Hsu and colleagues analyzed 26 patients given adjuvant RT and show improved survival and local control with 77% 5-year survival rate, 91% 5-year local control rate, and 57% 5-year distant metastasis-free rate . Radiation dose was found to have a significant association for local control probability in a small series consisting of 27 patients with invasive thymoma and 6 patients with thymic carcinoma . However, Hsu and colleagues also found that, while Masaoka staging was a statistically significant prognostic factor, radiation dose of <60 Gy, 60 Gy, or >60 Gy was not a significant predictor of overall survival rate . Ogawa and colleagues showed 100% control rates in 40 patients with thymic carcinoma who underwent complete resection and adjuvant RT with prescription doses >50 Gy .
In a larger multi-institutional series of 186 thymic carcinoma patients, Kondo and colleagues showed no survival benefit of adjuvant RT after a subtotal resection . 5-year survival probability for patients with R0 disease receiving adjuvant RT was 73.6%, whereas patients receiving adjuvant chemotherapy, adjuvant chemoradiotherapy and no adjuvant therapy had 5-year probabilities of 81.5%, 46.6% and 72.2% respectively . Although heterogeneous chemotherapeutic regimens, radiotherapy dose, and selection bias can provide some explanation for these results, these results are derived from the largest extant retrospective series and should be considered by those who advocate adjuvant radiotherapy or chemoradiotherapy for all cases of thymic carcinoma.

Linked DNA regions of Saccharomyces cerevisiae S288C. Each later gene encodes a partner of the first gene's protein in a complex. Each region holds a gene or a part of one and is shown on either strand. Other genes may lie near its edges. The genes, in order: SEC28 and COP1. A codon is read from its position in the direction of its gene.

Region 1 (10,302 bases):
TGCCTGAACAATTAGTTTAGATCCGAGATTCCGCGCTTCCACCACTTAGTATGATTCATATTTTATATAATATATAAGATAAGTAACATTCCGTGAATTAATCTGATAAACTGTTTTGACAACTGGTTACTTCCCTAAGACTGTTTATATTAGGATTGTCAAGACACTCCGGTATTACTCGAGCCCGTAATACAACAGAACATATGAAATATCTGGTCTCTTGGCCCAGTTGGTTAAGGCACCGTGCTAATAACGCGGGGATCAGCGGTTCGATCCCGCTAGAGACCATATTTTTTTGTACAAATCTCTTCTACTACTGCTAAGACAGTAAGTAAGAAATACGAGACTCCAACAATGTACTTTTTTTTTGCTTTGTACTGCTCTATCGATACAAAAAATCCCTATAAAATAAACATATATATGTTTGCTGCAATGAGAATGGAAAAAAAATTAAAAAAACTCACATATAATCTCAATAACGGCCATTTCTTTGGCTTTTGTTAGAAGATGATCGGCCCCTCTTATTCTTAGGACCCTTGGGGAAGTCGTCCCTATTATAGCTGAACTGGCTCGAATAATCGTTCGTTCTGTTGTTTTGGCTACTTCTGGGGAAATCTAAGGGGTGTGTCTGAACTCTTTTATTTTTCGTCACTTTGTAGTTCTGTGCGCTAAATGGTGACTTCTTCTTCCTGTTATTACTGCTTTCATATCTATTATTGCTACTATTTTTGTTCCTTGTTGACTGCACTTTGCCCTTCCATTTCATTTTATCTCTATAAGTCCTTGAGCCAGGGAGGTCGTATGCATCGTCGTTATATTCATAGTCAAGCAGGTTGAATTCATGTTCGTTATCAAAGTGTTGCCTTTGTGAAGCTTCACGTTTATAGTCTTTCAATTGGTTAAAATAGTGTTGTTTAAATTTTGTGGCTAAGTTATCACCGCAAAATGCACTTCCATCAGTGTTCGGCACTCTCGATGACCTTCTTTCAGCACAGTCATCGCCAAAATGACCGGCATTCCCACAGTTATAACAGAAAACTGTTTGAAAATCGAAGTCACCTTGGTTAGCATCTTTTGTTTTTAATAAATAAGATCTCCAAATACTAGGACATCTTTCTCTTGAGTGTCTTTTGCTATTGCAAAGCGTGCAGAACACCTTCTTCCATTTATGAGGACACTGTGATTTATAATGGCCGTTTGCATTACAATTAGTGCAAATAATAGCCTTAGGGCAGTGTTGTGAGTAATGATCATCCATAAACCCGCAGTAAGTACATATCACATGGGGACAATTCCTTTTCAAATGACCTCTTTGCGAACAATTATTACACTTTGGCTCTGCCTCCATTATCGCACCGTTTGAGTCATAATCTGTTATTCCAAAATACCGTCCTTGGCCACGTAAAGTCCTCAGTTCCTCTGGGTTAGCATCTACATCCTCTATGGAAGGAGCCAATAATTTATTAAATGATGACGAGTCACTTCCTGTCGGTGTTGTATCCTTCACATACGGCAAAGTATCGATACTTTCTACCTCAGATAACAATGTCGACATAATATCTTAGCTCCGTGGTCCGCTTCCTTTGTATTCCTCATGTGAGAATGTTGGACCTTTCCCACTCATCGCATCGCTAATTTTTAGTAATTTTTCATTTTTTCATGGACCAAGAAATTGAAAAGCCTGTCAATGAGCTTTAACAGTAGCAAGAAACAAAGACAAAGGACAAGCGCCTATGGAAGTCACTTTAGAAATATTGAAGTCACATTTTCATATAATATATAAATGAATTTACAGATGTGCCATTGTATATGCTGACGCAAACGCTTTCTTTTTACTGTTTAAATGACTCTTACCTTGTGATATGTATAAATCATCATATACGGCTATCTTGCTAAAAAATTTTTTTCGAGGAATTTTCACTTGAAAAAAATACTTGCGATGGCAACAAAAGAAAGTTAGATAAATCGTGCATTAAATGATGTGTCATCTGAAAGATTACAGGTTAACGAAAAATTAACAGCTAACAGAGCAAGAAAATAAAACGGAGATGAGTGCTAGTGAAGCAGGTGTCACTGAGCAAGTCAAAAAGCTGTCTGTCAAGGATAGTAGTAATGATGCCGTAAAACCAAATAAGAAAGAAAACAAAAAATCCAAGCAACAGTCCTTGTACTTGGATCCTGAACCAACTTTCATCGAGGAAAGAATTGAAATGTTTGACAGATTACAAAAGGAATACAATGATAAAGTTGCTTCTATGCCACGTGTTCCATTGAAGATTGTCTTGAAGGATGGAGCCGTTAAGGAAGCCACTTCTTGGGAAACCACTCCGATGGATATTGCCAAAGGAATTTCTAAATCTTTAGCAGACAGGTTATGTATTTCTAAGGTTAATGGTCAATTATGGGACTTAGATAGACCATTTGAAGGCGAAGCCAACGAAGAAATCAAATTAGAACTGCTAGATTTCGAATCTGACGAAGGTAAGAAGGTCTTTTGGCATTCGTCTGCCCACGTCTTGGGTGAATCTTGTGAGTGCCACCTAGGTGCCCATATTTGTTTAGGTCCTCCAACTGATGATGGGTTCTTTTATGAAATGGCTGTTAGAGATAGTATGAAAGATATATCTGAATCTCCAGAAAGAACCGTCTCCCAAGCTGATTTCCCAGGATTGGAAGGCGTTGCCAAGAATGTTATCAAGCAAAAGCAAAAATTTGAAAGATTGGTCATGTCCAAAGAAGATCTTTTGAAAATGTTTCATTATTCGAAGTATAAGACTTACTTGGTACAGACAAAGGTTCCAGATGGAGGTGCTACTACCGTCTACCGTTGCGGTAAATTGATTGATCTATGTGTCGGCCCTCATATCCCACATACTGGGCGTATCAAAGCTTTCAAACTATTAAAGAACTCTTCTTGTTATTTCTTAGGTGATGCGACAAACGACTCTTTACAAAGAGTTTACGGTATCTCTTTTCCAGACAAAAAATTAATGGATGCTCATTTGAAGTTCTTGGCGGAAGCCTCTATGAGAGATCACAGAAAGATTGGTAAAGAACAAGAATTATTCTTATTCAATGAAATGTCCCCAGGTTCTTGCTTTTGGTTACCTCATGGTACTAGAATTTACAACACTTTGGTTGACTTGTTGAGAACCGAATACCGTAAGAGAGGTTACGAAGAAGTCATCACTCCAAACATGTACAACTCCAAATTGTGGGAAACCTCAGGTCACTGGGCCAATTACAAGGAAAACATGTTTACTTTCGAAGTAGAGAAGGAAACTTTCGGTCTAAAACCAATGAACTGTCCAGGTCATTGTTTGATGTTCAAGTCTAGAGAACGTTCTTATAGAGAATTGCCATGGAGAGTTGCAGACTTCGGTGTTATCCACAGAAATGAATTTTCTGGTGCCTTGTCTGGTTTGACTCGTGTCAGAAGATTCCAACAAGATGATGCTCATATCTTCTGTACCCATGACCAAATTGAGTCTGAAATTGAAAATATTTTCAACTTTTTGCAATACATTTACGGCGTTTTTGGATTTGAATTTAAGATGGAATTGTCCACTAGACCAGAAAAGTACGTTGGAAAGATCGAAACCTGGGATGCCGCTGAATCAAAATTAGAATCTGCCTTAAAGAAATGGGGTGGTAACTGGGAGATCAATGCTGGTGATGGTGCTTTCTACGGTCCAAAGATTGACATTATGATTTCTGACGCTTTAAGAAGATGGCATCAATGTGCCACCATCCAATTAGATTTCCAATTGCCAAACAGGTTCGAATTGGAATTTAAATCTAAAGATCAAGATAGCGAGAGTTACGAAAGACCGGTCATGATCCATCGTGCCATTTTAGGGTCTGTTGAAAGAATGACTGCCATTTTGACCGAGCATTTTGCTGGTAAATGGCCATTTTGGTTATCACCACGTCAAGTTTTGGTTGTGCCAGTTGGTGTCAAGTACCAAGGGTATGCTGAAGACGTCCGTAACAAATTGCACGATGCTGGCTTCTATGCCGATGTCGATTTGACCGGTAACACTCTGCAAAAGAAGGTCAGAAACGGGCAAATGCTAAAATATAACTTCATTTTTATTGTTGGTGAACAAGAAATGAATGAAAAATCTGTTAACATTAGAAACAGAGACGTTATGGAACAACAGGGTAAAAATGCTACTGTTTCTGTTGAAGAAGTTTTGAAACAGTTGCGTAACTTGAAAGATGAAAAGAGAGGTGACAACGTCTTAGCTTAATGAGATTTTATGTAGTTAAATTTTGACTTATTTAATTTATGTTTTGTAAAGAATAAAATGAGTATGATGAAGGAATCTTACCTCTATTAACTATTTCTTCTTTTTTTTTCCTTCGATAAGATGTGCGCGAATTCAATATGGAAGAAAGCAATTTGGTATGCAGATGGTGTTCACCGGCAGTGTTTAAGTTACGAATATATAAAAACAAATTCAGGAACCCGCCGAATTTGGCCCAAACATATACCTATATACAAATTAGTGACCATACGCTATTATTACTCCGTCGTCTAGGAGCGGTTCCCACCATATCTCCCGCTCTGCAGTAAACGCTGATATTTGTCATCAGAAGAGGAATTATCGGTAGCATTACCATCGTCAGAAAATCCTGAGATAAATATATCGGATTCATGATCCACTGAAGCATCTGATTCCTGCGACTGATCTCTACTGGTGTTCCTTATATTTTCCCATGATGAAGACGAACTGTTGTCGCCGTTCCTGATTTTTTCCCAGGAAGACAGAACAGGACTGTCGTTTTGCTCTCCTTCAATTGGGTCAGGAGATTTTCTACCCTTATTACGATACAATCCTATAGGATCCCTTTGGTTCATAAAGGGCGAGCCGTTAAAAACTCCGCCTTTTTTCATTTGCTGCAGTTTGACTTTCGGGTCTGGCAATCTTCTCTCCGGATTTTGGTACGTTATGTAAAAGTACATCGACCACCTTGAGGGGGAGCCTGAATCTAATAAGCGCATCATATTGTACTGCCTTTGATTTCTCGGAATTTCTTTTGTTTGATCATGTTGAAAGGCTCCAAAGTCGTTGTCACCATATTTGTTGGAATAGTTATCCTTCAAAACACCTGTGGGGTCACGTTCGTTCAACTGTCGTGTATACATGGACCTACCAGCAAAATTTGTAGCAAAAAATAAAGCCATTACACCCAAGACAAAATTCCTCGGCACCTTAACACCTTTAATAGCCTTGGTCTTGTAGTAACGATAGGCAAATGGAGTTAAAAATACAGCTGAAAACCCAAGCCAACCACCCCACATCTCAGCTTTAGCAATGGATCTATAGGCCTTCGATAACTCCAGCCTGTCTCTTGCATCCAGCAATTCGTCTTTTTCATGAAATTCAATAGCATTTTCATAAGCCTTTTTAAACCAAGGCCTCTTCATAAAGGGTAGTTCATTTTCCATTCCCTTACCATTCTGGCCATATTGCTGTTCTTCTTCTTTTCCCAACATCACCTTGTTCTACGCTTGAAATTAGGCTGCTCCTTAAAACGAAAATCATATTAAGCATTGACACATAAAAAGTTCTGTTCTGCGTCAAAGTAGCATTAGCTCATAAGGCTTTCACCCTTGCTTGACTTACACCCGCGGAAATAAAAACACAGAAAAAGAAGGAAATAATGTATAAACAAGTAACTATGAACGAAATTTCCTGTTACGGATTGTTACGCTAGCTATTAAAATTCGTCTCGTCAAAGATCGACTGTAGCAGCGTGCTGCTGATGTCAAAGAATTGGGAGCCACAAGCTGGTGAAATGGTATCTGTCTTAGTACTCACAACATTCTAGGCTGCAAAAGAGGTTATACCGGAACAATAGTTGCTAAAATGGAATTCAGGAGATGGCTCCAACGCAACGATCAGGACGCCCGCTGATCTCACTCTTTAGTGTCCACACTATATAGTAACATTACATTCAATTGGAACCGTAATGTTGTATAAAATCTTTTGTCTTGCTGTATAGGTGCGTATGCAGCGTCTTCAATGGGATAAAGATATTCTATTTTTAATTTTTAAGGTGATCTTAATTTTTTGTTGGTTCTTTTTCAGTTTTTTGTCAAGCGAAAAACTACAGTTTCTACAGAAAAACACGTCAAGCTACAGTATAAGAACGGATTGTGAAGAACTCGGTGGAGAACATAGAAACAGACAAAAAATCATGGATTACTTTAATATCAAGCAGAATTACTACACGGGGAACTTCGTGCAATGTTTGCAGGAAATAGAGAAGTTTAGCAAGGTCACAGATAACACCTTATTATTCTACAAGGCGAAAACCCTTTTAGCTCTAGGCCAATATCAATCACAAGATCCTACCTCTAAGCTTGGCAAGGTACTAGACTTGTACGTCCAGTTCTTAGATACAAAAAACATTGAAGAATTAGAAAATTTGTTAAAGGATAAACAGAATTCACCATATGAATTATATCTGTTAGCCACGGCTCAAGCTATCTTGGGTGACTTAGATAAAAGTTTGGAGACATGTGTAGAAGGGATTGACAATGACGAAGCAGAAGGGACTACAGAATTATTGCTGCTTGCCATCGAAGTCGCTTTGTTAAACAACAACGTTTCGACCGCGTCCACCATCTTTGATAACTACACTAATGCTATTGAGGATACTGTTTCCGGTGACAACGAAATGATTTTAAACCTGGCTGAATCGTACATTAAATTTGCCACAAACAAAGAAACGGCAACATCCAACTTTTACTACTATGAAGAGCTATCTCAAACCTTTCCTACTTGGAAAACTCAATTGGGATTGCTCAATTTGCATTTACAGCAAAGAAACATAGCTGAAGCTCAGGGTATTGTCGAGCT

Due to the rarity of thymic carcinomas and subsequent small numbers of patients treated, it has been difficult to assess the effectiveness of chemotherapy. Most series have used cisplatin based regimens similar to those used in the treatment of thymoma [51-53]. If the treatment of thymoma provides any indication, it is reasonable to presume the addition of adjuvant RT to chemotherapy and surgery might provide additional survival benefit. While Magois et al. recently presented a series of 9 patients with stage III and IV thymic carcinoma that showed efficacy of neoadjuvant chemotherapy followed by surgical resection and adjuvant radiotherapy or chemoradiotherapy , others have suggested surgery remains the best initial treatment option for clearly resectable, well-defined disease, and radiotherapy should be added afterwards if indicated by information gained by surgical staging or pathologic study of the surgical specimen [14, 55]. Other studies suggest that neoadjuvant chemo or radiotherapy should be initiated only when thymic carcinoma is thought to be unresectable [49, 56].